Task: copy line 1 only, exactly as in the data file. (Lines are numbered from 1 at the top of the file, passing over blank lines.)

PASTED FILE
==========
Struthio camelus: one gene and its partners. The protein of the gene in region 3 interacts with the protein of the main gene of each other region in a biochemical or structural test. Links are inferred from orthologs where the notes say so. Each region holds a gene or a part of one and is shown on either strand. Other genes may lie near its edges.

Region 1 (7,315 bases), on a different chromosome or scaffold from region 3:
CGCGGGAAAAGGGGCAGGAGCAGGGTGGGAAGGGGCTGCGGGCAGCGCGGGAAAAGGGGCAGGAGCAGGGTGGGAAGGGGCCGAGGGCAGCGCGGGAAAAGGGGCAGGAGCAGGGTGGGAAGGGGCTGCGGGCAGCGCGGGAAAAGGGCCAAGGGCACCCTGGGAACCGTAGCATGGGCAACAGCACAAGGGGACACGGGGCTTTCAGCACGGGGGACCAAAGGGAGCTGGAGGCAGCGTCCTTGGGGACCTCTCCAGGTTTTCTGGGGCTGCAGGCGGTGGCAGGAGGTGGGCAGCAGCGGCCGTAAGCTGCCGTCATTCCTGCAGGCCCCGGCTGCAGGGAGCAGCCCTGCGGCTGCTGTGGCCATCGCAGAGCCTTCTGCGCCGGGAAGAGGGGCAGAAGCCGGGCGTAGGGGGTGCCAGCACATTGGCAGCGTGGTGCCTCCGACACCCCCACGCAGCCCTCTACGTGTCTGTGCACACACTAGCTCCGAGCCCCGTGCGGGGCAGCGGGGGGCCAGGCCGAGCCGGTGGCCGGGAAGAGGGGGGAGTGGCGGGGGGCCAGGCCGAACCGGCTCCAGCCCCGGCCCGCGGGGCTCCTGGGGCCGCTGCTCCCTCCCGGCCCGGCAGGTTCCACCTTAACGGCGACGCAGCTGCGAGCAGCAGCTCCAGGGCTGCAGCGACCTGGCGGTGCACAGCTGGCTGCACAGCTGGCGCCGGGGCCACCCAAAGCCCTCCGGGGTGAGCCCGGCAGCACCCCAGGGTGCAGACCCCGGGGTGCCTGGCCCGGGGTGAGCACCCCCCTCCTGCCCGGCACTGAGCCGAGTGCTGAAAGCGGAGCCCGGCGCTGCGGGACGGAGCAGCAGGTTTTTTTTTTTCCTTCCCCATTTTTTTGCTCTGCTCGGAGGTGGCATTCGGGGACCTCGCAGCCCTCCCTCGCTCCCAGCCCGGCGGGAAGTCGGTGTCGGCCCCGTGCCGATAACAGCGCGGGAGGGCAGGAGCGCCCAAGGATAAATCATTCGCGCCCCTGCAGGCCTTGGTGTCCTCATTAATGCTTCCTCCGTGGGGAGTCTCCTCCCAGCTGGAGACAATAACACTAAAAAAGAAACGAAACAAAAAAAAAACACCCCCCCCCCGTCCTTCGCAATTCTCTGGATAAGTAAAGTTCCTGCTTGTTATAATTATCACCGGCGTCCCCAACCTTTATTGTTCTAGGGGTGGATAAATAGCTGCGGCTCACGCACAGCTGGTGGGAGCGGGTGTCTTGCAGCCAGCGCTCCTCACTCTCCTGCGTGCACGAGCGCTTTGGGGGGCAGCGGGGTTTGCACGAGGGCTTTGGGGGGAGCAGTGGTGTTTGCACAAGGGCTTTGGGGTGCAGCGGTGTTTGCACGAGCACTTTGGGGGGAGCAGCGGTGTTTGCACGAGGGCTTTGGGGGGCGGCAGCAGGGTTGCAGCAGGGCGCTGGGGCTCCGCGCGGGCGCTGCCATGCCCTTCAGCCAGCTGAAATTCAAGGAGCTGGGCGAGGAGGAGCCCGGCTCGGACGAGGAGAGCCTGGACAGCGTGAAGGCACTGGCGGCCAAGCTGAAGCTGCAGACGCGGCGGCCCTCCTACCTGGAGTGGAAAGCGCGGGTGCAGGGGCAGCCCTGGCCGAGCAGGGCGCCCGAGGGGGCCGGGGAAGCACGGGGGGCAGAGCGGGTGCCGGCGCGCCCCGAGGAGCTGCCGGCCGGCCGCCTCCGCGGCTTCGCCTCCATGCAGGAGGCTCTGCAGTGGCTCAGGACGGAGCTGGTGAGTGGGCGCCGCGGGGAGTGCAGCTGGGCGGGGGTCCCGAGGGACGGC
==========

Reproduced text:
Struthio camelus: one gene and its partners. The protein of the gene in region 3 interacts with the protein of the main gene of each other region in a biochemical or structural test. Links are inferred from orthologs where the notes say so. Each region holds a gene or a part of one and is shown on either strand. Other genes may lie near its edges.